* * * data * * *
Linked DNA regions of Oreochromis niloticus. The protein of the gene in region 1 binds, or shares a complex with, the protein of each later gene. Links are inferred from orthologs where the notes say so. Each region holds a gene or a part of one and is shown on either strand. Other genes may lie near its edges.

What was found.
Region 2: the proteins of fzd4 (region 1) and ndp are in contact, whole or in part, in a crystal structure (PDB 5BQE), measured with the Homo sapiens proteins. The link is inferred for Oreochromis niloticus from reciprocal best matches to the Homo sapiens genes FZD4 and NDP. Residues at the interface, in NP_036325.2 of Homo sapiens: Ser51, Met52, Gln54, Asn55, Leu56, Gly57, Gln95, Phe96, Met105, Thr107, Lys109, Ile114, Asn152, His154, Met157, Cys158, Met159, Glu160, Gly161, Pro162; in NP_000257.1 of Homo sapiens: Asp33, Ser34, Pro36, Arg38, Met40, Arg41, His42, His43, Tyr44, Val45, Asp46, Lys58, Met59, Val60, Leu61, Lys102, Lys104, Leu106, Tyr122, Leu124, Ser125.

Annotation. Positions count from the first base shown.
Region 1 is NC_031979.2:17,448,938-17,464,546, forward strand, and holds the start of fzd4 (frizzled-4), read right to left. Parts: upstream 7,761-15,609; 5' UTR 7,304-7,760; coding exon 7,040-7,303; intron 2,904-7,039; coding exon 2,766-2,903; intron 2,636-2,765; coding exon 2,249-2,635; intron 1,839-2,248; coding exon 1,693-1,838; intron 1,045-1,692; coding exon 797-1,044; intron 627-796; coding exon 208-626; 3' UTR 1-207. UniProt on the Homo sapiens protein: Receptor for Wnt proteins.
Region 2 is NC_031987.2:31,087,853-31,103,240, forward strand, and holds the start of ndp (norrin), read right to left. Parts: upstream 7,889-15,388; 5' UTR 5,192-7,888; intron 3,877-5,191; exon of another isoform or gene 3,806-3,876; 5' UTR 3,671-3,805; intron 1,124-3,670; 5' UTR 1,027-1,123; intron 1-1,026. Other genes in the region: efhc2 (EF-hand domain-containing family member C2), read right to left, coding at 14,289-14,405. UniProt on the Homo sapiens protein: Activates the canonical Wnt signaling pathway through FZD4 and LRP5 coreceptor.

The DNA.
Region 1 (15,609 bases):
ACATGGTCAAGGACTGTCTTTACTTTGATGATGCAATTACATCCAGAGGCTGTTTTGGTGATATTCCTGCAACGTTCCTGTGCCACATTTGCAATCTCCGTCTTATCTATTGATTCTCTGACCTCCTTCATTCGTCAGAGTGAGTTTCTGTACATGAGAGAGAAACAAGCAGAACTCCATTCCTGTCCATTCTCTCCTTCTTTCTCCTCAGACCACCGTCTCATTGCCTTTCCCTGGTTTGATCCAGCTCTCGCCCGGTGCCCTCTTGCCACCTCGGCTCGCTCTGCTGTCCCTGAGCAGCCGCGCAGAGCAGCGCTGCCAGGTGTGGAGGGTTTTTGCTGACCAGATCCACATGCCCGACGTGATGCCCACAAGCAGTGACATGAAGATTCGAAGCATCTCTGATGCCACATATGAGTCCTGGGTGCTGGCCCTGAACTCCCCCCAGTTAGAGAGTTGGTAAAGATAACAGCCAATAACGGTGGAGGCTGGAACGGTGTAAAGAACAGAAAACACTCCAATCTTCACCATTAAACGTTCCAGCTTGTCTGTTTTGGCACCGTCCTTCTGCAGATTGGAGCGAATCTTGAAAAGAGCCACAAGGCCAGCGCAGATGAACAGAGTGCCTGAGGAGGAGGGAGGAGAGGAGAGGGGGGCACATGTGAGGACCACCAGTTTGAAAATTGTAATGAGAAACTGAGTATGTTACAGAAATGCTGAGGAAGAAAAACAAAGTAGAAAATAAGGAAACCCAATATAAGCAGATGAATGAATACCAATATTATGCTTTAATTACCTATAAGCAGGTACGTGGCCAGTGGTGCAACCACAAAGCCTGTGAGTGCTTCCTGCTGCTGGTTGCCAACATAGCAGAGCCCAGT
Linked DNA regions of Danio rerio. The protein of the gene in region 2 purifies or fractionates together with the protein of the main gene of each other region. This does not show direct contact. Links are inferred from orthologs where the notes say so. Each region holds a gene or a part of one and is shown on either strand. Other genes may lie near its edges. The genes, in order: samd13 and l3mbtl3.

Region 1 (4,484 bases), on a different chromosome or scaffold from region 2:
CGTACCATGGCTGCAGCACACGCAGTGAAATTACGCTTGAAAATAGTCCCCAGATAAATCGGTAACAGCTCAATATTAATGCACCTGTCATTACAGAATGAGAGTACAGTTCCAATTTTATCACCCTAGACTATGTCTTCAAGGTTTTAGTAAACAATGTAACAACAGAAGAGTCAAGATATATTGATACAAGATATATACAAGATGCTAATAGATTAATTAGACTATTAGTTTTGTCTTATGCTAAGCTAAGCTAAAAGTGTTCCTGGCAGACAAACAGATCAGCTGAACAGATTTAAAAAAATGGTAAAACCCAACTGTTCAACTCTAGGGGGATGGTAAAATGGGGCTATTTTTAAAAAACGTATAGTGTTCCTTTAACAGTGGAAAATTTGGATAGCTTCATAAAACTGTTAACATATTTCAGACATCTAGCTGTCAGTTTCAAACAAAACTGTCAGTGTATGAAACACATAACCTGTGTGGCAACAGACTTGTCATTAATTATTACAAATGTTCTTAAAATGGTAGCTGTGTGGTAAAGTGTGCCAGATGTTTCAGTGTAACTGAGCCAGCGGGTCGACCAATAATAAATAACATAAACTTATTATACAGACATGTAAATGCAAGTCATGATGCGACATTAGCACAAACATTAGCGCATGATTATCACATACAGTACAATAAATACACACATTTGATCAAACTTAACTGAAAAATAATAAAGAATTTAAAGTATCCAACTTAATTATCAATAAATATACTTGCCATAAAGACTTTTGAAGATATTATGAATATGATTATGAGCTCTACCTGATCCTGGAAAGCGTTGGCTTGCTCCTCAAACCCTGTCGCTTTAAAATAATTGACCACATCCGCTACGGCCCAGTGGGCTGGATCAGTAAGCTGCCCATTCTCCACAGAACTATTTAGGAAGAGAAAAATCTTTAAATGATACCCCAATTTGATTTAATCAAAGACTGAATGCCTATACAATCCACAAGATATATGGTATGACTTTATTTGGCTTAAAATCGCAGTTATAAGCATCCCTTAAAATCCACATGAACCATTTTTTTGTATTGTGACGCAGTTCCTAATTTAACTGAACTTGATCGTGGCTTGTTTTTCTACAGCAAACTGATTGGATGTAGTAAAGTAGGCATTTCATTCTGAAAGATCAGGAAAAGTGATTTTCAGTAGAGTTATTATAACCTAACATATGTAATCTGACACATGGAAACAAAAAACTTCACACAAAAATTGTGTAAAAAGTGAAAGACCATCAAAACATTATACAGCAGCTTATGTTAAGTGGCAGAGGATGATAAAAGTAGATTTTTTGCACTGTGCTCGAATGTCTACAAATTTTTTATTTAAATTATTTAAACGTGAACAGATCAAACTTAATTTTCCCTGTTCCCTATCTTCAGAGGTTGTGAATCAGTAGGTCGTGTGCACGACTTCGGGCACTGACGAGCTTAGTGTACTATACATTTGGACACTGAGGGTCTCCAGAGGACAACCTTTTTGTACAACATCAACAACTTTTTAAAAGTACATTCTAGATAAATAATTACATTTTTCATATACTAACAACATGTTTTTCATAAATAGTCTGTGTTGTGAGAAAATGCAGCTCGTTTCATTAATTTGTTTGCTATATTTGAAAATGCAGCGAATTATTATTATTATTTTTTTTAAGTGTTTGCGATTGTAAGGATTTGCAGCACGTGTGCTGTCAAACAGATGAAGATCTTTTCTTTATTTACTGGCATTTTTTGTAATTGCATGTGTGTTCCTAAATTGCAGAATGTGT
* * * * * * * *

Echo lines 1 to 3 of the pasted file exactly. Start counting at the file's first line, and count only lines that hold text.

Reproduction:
Linked DNA regions of Oreochromis niloticus. The protein of the gene in region 1 binds, or shares a complex with, the protein of each later gene. Links are inferred from orthologs where the notes say so. Each region holds a gene or a part of one and is shown on either strand. Other genes may lie near its edges.

What was found.
Region 2: the proteins of fzd4 (region 1) and ndp are in contact, whole or in part, in a crystal structure (PDB 5BQE), measured with the Homo sapiens proteins. The link is inferred for Oreochromis niloticus from reciprocal best matches to the Homo sapiens genes FZD4 and NDP. Residues at the interface, in NP_036325.2 of Homo sapiens: Ser51, Met52, Gln54, Asn55, Leu56, Gly57, Gln95, Phe96, Met105, Thr107, Lys109, Ile114, Asn152, His154, Met157, Cys158, Met159, Glu160, Gly161, Pro162; in NP_000257.1 of Homo sapiens: Asp33, Ser34, Pro36, Arg38, Met40, Arg41, His42, His43, Tyr44, Val45, Asp46, Lys58, Met59, Val60, Leu61, Lys102, Lys104, Leu106, Tyr122, Leu124, Ser125.